The 2021 United Nations Climate Change Conference, also known as COP26, on Saturday recognised India’s intervention to “phase down” rather than “phase out” use of coal as a fuel. This came a day after India had proposed this change in the agreement of the Glasgow Climate Pact, which was signed by 200 countries.

However, the proposal to make the change in the agreement has faced opposition from several countries.

Australian climate scientist Bill Hare said India’s last-minute recommendation of changing the climate pact’s language was shocking, AP reported. “India has long been a blocker on climate action, but I have never seen it done so publicly,” he said.

Tina Stege, climate envoy for the Marshall Islands said that the pact was not perfect, according to The Guardian.

“The coal change and a weak outcome on loss and damage are blows,” she said. “But it is real progress and elements of [it] are a lifeline for my country. We must not discount the crucial wins covered in this package.”

Union Environment Minister Bhupender Yadav has defended India’s push to “phase down” the use of fossil fuels, saying that developing countries could not promise to “phase out” coal and fossil fuel subsidies as they are dealing with the agenda of development, PTI reported.

Key takeaways from summit

The COP26 climate summit that had started on October 30 concluded on Saturday. Here are some key takeaways from the international conference:

  • The countries attending the summit expressed concern about human activities causing 1.1 degree Celsius of global warming, impacts of which are being felt in every region. The climate pact reaffirmed the long-term goal to hold the increase in the global average temperature below 2 degree Celsius. It added that limiting global warming required reduction in global greenhouse gas emissions, including reducing carbon dioxide emissions by 45%.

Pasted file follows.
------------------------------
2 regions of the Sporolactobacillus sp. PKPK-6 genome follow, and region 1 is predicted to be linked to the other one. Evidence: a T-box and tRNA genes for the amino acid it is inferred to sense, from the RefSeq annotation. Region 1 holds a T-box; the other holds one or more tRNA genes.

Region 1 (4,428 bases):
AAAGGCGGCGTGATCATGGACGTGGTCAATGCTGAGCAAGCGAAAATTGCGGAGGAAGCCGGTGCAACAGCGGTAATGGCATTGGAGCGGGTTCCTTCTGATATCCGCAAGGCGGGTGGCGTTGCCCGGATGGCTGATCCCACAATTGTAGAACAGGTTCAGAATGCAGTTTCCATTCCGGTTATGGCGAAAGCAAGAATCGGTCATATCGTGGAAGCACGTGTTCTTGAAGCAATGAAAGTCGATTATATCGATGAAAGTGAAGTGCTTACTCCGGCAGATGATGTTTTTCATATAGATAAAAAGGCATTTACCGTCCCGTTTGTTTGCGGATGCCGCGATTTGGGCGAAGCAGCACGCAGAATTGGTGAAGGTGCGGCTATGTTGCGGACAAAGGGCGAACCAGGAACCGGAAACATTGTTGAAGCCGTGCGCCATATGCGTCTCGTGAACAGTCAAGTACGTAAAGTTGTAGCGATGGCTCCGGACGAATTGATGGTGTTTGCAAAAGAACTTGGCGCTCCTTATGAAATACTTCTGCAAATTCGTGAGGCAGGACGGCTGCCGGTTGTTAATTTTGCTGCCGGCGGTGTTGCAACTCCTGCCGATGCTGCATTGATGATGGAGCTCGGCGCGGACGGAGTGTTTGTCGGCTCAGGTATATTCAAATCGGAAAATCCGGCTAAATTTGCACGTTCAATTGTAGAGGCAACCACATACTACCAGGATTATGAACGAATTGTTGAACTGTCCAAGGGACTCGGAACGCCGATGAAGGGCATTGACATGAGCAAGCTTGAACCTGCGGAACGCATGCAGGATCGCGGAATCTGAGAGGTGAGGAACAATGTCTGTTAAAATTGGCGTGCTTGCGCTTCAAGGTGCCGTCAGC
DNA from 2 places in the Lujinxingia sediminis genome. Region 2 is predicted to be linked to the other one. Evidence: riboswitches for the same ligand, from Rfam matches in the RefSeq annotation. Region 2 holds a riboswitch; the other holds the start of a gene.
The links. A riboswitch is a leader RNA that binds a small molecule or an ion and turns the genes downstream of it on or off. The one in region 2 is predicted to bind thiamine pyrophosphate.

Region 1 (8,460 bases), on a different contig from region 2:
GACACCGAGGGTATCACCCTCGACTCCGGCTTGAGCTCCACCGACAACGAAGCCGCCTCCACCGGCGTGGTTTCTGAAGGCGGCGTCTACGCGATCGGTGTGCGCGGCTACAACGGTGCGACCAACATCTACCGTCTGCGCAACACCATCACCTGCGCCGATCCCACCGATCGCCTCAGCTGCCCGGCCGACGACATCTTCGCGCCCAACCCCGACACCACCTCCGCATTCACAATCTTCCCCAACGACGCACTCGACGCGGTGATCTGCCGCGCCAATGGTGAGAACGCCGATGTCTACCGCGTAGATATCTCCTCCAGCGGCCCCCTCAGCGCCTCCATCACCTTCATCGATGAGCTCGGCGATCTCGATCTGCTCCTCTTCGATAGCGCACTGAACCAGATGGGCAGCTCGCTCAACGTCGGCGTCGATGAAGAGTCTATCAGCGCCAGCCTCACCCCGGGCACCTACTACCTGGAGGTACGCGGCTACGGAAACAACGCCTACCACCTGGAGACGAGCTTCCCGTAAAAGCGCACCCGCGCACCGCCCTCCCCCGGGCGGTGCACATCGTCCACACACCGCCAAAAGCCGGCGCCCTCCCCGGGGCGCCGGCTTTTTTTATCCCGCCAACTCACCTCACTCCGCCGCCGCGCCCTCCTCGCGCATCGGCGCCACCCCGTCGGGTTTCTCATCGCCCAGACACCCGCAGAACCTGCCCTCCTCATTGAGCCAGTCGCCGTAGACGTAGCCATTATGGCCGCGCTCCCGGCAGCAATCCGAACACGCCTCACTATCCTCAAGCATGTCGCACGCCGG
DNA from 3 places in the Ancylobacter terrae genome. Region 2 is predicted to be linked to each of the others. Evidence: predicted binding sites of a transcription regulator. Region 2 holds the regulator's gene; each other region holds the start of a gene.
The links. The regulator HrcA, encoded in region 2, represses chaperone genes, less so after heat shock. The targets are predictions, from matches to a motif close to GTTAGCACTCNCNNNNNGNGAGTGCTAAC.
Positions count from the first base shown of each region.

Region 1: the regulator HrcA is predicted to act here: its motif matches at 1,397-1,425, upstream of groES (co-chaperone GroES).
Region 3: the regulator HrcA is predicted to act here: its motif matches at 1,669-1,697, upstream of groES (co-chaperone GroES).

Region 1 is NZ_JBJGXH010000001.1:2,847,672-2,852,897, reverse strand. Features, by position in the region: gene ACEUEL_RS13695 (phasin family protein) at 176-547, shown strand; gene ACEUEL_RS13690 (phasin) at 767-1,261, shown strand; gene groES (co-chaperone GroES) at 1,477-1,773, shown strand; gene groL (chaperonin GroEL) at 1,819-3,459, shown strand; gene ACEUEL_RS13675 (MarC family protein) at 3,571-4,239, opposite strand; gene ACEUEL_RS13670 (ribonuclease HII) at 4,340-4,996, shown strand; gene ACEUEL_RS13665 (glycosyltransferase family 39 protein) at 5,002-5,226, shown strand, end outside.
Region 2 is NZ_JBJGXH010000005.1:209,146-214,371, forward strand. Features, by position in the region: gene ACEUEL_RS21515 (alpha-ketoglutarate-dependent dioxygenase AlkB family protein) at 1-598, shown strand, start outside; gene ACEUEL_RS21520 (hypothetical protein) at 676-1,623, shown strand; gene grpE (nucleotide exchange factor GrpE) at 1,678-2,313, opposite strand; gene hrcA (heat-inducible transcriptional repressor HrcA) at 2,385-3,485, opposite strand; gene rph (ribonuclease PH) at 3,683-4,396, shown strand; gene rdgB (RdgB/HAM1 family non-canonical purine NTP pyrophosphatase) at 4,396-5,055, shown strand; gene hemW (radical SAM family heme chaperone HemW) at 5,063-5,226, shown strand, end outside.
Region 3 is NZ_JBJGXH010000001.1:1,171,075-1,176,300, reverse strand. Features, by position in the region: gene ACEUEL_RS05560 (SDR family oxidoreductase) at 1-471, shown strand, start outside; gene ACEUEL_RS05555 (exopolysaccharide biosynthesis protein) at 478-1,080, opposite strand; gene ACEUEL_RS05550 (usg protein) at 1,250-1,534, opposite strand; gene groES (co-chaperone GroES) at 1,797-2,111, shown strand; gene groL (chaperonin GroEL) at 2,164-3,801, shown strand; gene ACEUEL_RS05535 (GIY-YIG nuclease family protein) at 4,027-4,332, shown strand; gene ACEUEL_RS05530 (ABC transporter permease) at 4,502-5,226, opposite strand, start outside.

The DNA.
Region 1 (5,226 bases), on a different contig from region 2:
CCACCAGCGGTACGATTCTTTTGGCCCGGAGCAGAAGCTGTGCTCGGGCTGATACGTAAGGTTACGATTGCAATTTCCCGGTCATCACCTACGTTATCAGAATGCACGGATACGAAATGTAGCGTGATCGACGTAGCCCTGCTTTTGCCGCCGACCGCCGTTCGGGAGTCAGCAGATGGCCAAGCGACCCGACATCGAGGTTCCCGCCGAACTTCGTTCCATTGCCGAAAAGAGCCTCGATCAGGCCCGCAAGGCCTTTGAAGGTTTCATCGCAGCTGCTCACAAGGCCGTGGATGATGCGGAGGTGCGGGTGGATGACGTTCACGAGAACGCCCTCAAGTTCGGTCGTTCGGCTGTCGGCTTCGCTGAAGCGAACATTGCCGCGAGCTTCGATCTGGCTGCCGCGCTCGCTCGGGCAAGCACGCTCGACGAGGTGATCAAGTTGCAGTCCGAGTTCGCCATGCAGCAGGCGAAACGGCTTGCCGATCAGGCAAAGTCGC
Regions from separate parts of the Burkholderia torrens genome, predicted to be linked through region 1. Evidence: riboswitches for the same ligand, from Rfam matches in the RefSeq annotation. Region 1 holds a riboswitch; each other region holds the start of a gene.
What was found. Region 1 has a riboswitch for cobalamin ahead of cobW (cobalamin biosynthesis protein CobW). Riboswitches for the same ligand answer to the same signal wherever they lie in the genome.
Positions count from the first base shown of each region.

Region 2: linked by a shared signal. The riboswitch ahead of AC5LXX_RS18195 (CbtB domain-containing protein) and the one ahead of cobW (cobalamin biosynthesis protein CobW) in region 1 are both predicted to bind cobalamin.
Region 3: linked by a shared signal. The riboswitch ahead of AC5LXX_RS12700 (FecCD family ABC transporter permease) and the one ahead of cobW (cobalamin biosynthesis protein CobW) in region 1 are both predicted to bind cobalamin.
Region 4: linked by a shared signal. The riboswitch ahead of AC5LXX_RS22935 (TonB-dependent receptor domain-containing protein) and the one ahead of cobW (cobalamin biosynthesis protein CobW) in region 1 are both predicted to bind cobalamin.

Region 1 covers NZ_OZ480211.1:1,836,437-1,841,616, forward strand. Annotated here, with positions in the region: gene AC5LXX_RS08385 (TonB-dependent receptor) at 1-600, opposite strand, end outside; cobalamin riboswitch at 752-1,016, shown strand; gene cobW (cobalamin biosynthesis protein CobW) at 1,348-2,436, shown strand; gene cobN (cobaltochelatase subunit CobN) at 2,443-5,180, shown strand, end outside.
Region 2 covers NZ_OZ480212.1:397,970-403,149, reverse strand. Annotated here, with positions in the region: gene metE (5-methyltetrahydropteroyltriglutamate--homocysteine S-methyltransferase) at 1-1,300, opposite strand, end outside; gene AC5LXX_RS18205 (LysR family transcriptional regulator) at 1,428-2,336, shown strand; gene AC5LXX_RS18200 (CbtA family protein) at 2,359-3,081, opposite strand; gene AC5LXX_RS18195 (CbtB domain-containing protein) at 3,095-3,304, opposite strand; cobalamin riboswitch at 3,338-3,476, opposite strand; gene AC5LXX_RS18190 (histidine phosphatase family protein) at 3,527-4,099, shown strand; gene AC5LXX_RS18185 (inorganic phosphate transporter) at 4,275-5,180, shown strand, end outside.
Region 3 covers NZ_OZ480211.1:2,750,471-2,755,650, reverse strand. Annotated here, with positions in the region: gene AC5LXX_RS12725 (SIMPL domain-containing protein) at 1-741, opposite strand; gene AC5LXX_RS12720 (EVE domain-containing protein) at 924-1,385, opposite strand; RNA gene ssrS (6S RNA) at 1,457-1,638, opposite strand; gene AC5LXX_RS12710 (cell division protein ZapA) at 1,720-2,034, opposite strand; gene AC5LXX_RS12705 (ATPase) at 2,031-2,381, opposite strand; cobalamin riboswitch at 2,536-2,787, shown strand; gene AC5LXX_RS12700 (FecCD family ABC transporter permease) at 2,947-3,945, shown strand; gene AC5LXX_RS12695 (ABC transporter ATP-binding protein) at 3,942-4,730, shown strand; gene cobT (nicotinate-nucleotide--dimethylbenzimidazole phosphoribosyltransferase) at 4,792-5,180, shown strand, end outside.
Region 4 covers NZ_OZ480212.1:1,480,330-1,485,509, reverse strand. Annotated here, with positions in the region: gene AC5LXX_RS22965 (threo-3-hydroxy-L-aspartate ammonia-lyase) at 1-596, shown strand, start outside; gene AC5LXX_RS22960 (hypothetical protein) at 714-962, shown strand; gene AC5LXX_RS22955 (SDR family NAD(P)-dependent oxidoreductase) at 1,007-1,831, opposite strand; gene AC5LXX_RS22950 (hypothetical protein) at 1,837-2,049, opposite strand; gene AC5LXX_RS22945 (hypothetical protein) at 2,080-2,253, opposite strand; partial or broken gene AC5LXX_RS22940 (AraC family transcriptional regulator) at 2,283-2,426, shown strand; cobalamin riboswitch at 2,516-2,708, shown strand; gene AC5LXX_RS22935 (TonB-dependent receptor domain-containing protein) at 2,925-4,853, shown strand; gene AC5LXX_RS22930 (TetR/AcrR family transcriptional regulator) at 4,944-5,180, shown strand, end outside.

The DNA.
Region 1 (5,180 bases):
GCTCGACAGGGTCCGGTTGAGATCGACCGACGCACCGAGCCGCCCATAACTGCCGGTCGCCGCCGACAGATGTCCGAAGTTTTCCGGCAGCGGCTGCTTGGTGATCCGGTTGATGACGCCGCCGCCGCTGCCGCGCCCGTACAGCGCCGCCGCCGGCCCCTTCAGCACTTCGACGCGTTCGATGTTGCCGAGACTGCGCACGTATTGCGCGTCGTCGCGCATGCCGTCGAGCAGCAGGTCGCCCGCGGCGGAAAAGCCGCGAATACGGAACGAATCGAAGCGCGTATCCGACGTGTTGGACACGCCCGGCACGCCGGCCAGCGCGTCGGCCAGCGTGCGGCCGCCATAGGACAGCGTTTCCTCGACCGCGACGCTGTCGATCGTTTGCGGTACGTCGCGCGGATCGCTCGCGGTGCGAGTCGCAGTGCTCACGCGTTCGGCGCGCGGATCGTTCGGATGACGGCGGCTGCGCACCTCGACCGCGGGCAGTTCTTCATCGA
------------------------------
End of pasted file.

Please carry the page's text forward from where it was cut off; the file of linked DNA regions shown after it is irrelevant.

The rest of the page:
• The climate pact urged the countries to scale up their provision of climate finance, technology transfer and capacity-building for adaptation so as to respond to the needs of developing countries.
  • The countries attending the conference called upon multilateral development banks and the private sector to enhance “mobilization in order to deliver the scale of resources needed to achieve climate plans”.
  • The pact urged the countries to scale up the deployment of clean power generation and energy efficiency measures, including phasing down of  coal power and phasing out of inefficient fossil fuel subsidies.
  • It was also pointed out that developed countries did not meet the $100 billion climate finance, deadline for which was 2020. The pact has requested the developed countries to assimilate the amount by 2025.

‘Progress not enough’

The international community has said that the goals set by the Glasgow Climate Pact will not be enough to combat climate change.

“COP26 has made some progress, but nowhere near enough to avoid climate disaster,” said Mary Robinson, former United Nations commissioner for human rights, The Guardian reported. “While millions around the world are already in crisis, not enough leaders came to Glasgow with a crisis mindset. People will see this as a historically shameful dereliction of duty.”

United Nations Secretary-general António Guterres said that more work was needed to improve the climate conditions.

“Our fragile planet is hanging by a thread,” he said. “We are still knocking on the door of climate catastrophe. It is time to go into emergency mode – or our chance of reaching net zero [emissions] will itself be zero.”

Mohamed Adow, director of the Nairobi-based think tank Power Shift Africa, said that the outcome of the COP26 climate summit “contains the priorities of the rich world”.

Climate activist Greta Thunberg said that the real work in saving the environment took place outside the halls of climate conferences.

“Unless we achieve immediate, drastic, unprecedented, annual emission cuts at the source then that means we’re failing when it comes to this climate crisis,” she said in a tweet.